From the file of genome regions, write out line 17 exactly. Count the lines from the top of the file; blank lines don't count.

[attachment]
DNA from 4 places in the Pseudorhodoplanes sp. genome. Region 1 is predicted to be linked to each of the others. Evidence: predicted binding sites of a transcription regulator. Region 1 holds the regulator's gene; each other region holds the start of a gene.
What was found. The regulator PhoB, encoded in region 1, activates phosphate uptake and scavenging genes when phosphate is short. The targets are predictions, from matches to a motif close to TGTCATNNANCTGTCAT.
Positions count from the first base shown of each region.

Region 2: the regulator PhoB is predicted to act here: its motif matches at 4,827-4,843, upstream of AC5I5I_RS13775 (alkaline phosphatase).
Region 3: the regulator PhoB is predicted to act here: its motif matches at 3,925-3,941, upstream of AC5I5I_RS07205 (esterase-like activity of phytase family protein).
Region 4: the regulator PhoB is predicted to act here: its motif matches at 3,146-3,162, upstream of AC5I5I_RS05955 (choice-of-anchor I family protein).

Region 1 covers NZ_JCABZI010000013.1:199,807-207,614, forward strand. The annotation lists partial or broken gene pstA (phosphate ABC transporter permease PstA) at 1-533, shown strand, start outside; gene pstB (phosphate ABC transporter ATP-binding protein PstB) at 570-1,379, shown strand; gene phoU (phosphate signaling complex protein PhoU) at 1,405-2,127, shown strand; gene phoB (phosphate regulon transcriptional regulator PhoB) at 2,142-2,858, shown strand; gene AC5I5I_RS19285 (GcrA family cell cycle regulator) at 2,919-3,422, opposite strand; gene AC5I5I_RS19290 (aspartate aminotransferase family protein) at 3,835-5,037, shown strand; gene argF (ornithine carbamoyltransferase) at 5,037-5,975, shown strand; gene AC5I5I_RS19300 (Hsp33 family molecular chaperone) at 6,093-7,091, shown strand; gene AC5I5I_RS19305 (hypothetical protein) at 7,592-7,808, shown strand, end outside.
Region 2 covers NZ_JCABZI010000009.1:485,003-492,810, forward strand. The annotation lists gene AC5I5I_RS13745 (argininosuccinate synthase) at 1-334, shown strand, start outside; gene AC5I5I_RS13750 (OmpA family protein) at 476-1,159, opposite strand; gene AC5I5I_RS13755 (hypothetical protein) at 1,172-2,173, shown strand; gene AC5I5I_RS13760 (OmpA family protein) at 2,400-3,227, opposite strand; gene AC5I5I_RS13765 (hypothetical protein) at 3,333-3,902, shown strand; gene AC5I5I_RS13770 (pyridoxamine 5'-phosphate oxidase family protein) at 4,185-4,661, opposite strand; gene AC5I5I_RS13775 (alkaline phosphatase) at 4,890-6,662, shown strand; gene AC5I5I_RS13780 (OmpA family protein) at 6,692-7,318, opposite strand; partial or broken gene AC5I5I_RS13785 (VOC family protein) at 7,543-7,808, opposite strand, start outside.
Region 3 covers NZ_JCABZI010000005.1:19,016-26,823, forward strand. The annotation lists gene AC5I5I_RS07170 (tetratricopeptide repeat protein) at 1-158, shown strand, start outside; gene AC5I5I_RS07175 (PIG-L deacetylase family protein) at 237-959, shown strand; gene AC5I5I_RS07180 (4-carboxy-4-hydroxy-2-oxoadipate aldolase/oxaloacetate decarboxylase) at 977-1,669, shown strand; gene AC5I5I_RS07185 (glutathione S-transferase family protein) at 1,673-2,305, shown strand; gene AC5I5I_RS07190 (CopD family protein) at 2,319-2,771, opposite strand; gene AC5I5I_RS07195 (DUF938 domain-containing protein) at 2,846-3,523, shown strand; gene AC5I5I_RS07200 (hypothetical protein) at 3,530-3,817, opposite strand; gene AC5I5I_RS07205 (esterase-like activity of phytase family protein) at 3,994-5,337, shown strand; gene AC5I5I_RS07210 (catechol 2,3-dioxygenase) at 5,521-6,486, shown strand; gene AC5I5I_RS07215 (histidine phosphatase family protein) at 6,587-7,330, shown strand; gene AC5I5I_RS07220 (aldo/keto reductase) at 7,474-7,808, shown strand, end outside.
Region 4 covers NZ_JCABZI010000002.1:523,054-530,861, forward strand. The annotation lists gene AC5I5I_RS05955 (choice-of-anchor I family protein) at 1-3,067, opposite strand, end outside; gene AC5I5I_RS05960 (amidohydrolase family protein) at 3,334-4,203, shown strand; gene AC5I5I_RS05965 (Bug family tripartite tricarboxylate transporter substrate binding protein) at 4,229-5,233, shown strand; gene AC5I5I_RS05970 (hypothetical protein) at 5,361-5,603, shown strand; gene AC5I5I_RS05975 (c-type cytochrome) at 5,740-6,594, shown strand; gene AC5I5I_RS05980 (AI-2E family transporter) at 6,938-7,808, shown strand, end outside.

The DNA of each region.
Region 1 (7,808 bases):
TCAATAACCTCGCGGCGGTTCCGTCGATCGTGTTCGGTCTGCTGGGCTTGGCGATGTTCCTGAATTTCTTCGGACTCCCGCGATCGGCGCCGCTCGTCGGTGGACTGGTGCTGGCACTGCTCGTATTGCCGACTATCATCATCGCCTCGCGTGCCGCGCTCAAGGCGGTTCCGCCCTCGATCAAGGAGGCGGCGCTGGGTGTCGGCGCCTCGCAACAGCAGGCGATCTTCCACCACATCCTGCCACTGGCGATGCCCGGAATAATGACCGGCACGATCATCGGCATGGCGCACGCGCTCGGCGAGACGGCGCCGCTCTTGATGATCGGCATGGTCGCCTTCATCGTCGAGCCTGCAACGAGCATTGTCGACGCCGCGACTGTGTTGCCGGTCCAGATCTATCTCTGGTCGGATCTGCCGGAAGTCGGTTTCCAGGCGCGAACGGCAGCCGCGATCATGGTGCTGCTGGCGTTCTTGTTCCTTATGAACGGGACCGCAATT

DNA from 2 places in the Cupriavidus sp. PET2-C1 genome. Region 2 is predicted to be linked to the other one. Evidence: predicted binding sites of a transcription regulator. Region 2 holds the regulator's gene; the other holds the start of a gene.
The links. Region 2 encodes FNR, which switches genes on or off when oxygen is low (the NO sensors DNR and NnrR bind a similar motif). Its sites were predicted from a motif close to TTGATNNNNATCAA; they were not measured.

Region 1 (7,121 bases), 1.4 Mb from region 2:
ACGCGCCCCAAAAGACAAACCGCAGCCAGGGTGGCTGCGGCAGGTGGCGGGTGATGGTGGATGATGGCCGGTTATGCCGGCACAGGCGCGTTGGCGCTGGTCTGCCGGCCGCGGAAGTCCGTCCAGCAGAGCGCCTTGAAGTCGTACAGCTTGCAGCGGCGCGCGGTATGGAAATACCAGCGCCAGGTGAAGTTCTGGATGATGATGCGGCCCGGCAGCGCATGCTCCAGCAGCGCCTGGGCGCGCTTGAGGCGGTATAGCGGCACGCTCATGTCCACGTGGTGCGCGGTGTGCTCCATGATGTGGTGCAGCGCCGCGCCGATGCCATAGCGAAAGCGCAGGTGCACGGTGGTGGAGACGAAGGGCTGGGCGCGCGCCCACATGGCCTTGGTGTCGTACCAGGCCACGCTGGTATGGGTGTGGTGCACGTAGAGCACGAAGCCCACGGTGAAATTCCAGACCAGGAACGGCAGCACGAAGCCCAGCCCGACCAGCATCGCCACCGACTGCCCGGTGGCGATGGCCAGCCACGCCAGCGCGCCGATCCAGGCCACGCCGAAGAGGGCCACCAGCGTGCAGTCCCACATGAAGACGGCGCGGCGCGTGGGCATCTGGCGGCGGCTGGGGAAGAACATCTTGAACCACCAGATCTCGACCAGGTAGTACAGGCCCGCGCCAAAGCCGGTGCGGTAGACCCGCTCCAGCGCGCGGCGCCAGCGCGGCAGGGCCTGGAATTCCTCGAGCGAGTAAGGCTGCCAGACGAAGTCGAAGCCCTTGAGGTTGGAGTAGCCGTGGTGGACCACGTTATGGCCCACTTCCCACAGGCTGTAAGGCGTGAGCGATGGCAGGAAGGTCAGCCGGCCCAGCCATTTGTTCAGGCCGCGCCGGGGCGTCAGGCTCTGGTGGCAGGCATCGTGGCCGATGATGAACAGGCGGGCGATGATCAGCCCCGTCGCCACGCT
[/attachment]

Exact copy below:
ACGCGCCCCAAAAGACAAACCGCAGCCAGGGTGGCTGCGGCAGGTGGCGGGTGATGGTGGATGATGGCCGGTTATGCCGGCACAGGCGCGTTGGCGCTGGTCTGCCGGCCGCGGAAGTCCGTCCAGCAGAGCGCCTTGAAGTCGTACAGCTTGCAGCGGCGCGCGGTATGGAAATACCAGCGCCAGGTGAAGTTCTGGATGATGATGCGGCCCGGCAGCGCATGCTCCAGCAGCGCCTGGGCGCGCTTGAGGCGGTATAGCGGCACGCTCATGTCCACGTGGTGCGCGGTGTGCTCCATGATGTGGTGCAGCGCCGCGCCGATGCCATAGCGAAAGCGCAGGTGCACGGTGGTGGAGACGAAGGGCTGGGCGCGCGCCCACATGGCCTTGGTGTCGTACCAGGCCACGCTGGTATGGGTGTGGTGCACGTAGAGCACGAAGCCCACGGTGAAATTCCAGACCAGGAACGGCAGCACGAAGCCCAGCCCGACCAGCATCGCCACCGACTGCCCGGTGGCGATGGCCAGCCACGCCAGCGCGCCGATCCAGGCCACGCCGAAGAGGGCCACCAGCGTGCAGTCCCACATGAAGACGGCGCGGCGCGTGGGCATCTGGCGGCGGCTGGGGAAGAACATCTTGAACCACCAGATCTCGACCAGGTAGTACAGGCCCGCGCCAAAGCCGGTGCGGTAGACCCGCTCCAGCGCGCGGCGCCAGCGCGGCAGGGCCTGGAATTCCTCGAGCGAGTAAGGCTGCCAGACGAAGTCGAAGCCCTTGAGGTTGGAGTAGCCGTGGTGGACCACGTTATGGCCCACTTCCCACAGGCTGTAAGGCGTGAGCGATGGCAGGAAGGTCAGCCGGCCCAGCCATTTGTTCAGGCCGCGCCGGGGCGTCAGGCTCTGGTGGCAGGCATCGTGGCCGATGATGAACAGGCGGGCGATGATCAGCCCCGTCGCCACGCT